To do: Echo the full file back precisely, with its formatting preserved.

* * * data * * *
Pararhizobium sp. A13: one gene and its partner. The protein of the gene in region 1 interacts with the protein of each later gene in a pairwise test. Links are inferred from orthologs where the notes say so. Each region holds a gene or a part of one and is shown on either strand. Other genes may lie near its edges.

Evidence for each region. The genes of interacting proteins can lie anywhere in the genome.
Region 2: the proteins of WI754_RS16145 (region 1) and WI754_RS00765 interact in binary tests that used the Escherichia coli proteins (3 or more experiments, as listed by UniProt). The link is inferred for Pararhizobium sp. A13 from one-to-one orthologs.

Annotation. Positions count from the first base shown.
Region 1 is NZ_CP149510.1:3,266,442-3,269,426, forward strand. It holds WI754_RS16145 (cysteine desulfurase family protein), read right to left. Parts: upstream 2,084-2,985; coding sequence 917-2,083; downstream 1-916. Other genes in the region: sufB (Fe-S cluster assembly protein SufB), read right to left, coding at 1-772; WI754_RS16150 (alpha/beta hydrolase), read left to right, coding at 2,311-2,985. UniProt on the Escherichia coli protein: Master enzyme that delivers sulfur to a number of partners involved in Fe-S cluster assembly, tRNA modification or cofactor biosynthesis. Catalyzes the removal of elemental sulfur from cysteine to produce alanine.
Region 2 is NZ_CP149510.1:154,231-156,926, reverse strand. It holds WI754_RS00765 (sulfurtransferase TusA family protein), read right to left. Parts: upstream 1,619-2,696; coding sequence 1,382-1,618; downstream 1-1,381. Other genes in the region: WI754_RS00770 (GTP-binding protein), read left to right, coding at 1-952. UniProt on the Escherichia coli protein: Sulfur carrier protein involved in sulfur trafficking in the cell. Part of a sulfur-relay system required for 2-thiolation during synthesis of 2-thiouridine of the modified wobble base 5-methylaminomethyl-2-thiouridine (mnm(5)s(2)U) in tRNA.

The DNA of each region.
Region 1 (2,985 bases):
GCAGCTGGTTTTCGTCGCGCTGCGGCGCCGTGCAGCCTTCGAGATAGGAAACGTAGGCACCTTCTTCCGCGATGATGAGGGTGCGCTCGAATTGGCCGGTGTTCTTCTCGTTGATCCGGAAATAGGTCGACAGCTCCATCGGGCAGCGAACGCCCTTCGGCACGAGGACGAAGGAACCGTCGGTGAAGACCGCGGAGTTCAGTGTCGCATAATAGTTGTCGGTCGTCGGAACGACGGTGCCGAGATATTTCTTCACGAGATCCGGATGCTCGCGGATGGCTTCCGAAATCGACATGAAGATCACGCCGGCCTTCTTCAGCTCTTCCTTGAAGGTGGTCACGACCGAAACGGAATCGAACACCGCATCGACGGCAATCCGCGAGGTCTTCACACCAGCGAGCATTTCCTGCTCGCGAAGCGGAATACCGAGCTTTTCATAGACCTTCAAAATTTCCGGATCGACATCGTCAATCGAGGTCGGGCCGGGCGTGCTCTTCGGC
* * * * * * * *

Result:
Pararhizobium sp. A13: one gene and its partner. The protein of the gene in region 1 interacts with the protein of each later gene in a pairwise test. Links are inferred from orthologs where the notes say so. Each region holds a gene or a part of one and is shown on either strand. Other genes may lie near its edges.

Evidence for each region. The genes of interacting proteins can lie anywhere in the genome.
Region 2: the proteins of WI754_RS16145 (region 1) and WI754_RS00765 interact in binary tests that used the Escherichia coli proteins (3 or more experiments, as listed by UniProt). The link is inferred for Pararhizobium sp. A13 from one-to-one orthologs.

Annotation. Positions count from the first base shown.
Region 1 is NZ_CP149510.1:3,266,442-3,269,426, forward strand. It holds WI754_RS16145 (cysteine desulfurase family protein), read right to left. Parts: upstream 2,084-2,985; coding sequence 917-2,083; downstream 1-916. Other genes in the region: sufB (Fe-S cluster assembly protein SufB), read right to left, coding at 1-772; WI754_RS16150 (alpha/beta hydrolase), read left to right, coding at 2,311-2,985. UniProt on the Escherichia coli protein: Master enzyme that delivers sulfur to a number of partners involved in Fe-S cluster assembly, tRNA modification or cofactor biosynthesis. Catalyzes the removal of elemental sulfur from cysteine to produce alanine.
Region 2 is NZ_CP149510.1:154,231-156,926, reverse strand. It holds WI754_RS00765 (sulfurtransferase TusA family protein), read right to left. Parts: upstream 1,619-2,696; coding sequence 1,382-1,618; downstream 1-1,381. Other genes in the region: WI754_RS00770 (GTP-binding protein), read left to right, coding at 1-952. UniProt on the Escherichia coli protein: Sulfur carrier protein involved in sulfur trafficking in the cell. Part of a sulfur-relay system required for 2-thiolation during synthesis of 2-thiouridine of the modified wobble base 5-methylaminomethyl-2-thiouridine (mnm(5)s(2)U) in tRNA.

The DNA of each region.
Region 1 (2,985 bases):
GCAGCTGGTTTTCGTCGCGCTGCGGCGCCGTGCAGCCTTCGAGATAGGAAACGTAGGCACCTTCTTCCGCGATGATGAGGGTGCGCTCGAATTGGCCGGTGTTCTTCTCGTTGATCCGGAAATAGGTCGACAGCTCCATCGGGCAGCGAACGCCCTTCGGCACGAGGACGAAGGAACCGTCGGTGAAGACCGCGGAGTTCAGTGTCGCATAATAGTTGTCGGTCGTCGGAACGACGGTGCCGAGATATTTCTTCACGAGATCCGGATGCTCGCGGATGGCTTCCGAAATCGACATGAAGATCACGCCGGCCTTCTTCAGCTCTTCCTTGAAGGTGGTCACGACCGAAACGGAATCGAACACCGCATCGACGGCAATCCGCGAGGTCTTCACACCAGCGAGCATTTCCTGCTCGCGAAGCGGAATACCGAGCTTTTCATAGACCTTCAAAATTTCCGGATCGACATCGTCAATCGAGGTCGGGCCGGGCGTGCTCTTCGGC